Google is not always forthcoming in ways that you can update or change your site to better suit the new algorithm. However, there are a few steps that you can take as a precaution and if you’re looking to increase visibility and stay up to date.
- Eliminate any errors your site has/may have – incl. duplicate images, links, etc.
- Make sure that your website design is responsive
- Ensure that your social media icons are placed in prominent positions to further encourage social sharing.
- Aim to publish fresh, remarkable content at least once a week.
- Include visual and video content in your blog posts.
- Make sure to set up a Frequently Asked Questions (FAQs) page on your website.
- Remain active on social platforms – incl. (but not limited to) Google Plus, YouTube, Pinterest, Instagram, and Facebook.
- Reach your to subscribers with emails that include incentives and helpful information.
As we mentioned before, mobile first-index, content and on-site linking, and site speed were factors that were rewarded quite well with this update. So, with those factors, how can you avoid suffering from bad search results and less website traffic?
In terms of Mobile First-Indexing, any website that does not have a mobile version, not responsive, or they have a separate mobile site – will not be treated well under the new update. Various brands have been complaining this past month over their rankings, but more often than not, these brands do not have a correct mobile version. In addition to that, you should have clear information above the fold, not hide their content, and do not cover up the content with pop-ups.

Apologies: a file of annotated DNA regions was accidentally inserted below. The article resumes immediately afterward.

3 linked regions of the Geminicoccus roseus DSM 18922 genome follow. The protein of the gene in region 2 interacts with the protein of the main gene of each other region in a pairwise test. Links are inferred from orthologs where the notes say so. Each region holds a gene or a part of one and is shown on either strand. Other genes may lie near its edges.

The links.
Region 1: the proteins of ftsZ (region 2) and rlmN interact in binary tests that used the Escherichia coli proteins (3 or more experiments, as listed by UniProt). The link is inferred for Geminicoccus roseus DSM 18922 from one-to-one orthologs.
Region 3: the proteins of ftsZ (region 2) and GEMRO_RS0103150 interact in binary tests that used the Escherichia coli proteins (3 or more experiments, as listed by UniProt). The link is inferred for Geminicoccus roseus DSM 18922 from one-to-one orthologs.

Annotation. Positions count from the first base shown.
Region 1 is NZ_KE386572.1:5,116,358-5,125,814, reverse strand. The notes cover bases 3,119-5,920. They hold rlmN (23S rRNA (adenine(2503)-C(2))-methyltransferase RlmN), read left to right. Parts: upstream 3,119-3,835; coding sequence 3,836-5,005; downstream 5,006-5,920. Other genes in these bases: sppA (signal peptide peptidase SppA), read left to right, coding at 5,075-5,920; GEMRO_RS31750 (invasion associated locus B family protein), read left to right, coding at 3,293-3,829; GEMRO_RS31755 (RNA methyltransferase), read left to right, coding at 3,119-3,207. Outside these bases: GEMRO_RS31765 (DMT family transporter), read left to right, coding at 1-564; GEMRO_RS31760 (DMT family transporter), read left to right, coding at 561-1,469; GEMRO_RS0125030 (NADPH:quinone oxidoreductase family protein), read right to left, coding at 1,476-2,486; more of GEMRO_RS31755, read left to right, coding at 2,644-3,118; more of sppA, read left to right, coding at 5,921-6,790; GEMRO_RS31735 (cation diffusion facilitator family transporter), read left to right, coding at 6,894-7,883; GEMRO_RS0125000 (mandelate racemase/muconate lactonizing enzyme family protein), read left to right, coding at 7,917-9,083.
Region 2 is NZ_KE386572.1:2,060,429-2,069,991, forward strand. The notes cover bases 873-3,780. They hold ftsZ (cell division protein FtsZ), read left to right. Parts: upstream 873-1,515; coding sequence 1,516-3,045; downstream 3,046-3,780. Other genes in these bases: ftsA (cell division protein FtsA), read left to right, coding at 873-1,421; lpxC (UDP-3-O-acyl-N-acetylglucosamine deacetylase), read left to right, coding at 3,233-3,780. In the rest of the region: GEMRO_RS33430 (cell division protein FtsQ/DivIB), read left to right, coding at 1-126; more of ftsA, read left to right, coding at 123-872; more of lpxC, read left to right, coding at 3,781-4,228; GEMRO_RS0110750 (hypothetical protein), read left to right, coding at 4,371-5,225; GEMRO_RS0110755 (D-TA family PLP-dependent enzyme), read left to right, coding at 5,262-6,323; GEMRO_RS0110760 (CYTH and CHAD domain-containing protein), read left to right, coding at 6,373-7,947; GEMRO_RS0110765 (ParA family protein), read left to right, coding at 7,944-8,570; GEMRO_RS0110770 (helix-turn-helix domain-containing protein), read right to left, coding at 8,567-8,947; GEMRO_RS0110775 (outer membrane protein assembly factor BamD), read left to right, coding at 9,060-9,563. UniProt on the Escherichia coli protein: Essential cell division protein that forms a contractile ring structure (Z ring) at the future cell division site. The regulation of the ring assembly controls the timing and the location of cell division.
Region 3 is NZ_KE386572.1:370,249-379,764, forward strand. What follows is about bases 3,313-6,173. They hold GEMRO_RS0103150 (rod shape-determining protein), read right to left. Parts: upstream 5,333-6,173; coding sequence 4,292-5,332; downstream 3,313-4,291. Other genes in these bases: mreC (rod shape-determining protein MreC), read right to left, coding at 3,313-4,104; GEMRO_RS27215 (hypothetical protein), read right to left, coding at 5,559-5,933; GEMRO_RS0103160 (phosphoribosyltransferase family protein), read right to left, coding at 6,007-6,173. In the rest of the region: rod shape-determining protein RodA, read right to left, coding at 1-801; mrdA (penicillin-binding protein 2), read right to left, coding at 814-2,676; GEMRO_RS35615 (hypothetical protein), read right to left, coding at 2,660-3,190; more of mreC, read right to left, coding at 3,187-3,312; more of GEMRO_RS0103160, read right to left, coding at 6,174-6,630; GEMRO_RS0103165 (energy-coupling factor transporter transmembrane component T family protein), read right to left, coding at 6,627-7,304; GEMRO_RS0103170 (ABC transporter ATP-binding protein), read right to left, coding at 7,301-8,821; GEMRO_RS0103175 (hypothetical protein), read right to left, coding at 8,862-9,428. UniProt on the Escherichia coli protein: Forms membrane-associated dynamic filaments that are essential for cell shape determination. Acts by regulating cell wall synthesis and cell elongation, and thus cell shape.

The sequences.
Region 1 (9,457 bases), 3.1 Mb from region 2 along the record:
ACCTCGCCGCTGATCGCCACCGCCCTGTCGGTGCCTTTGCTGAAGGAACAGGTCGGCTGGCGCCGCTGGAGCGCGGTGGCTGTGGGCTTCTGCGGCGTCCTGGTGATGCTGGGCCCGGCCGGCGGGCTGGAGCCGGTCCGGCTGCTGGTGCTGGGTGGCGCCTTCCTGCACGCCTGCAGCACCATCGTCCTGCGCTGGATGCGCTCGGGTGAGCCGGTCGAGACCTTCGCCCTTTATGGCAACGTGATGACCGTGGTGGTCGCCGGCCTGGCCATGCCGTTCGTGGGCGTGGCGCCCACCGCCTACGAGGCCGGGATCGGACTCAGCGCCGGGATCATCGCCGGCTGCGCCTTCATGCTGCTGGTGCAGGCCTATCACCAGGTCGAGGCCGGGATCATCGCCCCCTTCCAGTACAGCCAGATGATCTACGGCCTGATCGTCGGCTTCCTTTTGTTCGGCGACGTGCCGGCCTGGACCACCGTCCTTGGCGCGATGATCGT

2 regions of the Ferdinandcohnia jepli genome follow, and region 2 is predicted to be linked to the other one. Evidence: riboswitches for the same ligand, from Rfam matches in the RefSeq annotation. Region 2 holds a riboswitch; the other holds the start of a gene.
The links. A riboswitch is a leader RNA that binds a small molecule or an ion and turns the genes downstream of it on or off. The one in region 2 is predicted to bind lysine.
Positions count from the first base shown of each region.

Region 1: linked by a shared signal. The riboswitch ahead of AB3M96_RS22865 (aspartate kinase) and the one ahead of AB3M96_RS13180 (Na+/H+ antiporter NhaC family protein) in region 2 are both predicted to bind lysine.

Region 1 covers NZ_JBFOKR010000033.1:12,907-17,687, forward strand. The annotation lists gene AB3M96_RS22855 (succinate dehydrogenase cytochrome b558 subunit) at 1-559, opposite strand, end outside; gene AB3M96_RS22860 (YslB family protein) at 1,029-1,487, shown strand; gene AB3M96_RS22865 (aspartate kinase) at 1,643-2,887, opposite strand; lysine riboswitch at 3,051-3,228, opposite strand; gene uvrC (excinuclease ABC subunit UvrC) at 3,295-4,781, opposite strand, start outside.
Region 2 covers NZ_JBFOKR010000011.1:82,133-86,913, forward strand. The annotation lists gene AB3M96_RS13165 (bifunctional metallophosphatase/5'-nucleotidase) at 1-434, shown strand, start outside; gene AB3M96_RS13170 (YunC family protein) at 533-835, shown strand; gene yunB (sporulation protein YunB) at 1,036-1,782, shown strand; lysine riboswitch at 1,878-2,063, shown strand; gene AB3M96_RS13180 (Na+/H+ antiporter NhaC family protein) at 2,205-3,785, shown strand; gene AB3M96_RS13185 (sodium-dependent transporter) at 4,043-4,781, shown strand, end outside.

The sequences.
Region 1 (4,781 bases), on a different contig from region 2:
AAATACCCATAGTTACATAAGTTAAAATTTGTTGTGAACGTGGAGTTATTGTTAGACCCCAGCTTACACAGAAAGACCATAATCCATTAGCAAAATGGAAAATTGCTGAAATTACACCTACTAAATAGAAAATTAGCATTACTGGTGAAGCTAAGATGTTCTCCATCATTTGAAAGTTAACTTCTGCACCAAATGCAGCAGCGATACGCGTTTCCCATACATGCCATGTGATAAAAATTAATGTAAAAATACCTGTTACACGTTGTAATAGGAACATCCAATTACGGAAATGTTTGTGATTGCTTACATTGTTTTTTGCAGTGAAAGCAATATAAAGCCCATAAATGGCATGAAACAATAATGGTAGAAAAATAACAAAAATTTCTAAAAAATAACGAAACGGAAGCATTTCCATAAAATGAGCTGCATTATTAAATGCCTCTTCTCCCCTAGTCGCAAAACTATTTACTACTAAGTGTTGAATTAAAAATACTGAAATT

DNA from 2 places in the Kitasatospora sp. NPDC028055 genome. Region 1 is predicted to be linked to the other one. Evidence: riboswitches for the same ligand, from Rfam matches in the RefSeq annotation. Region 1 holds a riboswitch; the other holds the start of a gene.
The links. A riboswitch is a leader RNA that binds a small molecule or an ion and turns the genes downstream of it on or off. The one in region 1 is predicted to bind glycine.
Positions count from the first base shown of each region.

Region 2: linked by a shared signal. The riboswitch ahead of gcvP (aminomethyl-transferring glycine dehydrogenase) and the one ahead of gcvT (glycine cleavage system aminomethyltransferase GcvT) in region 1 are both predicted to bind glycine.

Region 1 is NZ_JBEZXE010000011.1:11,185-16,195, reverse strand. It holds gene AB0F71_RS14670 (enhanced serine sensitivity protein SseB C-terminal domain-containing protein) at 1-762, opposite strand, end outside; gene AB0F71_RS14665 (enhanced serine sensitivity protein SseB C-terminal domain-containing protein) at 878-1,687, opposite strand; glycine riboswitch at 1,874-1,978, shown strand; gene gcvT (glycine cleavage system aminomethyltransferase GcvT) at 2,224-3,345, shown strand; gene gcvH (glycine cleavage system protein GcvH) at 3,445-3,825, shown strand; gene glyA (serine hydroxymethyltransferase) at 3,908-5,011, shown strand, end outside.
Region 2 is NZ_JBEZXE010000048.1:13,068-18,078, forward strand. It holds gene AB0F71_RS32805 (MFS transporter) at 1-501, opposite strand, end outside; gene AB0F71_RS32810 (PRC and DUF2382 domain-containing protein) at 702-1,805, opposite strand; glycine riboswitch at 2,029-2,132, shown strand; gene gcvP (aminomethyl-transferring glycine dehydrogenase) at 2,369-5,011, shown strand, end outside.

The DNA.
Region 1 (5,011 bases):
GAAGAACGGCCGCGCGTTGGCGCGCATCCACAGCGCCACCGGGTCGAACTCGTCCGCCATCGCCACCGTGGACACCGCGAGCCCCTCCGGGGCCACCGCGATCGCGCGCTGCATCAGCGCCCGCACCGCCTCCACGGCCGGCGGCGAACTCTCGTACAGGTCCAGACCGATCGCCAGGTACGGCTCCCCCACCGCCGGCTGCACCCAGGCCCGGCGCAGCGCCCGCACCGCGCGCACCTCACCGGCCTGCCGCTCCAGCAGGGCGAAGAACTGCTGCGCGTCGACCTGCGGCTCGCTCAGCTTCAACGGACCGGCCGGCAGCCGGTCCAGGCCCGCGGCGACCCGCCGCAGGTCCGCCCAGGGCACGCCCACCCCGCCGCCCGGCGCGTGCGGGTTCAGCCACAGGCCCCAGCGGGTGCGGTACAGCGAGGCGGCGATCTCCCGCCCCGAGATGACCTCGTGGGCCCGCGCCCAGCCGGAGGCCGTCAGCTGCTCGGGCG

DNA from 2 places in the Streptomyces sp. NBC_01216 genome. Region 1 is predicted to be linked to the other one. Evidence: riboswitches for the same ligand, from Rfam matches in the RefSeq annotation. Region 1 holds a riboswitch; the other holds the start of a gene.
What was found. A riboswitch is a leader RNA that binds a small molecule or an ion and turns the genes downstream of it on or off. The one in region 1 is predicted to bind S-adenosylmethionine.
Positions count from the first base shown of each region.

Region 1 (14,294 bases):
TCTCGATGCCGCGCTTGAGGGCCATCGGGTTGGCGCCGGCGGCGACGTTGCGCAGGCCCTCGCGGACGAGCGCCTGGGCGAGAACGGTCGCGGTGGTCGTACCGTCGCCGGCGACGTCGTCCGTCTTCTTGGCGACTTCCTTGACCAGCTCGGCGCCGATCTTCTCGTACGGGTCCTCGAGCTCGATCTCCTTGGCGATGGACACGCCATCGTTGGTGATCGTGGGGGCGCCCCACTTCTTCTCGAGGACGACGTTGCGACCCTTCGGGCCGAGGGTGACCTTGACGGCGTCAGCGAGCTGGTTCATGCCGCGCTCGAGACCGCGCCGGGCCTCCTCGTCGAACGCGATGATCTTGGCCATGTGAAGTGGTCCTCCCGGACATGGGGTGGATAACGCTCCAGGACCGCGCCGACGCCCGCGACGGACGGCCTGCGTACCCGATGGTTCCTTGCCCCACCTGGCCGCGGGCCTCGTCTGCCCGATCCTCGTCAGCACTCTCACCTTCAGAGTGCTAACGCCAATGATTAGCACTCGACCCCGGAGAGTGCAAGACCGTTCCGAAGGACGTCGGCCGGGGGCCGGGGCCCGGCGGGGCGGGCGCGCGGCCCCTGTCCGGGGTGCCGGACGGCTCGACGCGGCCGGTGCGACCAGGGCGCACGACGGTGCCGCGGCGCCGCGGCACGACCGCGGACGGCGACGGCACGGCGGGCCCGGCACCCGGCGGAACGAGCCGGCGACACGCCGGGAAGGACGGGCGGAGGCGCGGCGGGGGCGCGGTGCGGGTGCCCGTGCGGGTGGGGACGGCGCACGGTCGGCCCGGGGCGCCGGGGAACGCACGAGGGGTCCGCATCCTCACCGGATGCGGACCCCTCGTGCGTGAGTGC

Content is king, especially if you want to rank high on Google’s search engines. Google has suggested that websites should have Expertise, Authority, and Trust (EAT) in order to rank well. Bloggers are likely to reference other websites quite often since they will be basing their opinions on other reputable sources. Whereas, legitimate medical professional won’t need to as they are writing their opinions without needing to reference others.
Site speed and loading time have been important to Google’s ranking scale for a long time. And now, more than ever, it’s crucial in order to get good results. If a site had ranked at the first position even with poor site speed, that won’t be the case anymore. Designers and SEOs should first and foremost look at the site speed when designing a website. You should include compressing images to be under 100kb, browser caching, and compressing code wherever possible.
Overall, this ‘medic core’ update seems to be geared towards making content more authoritative. It also enables users to have a better experience browsing on mobile with faster load times across devices. As ranking higher with a basic design and adding content has certainly made SEO harder than ever before. Though the health industry was the main focus of this update, all SEO professionals need to stay on top of their game. Otherwise, they might find the update having an impact on their websites.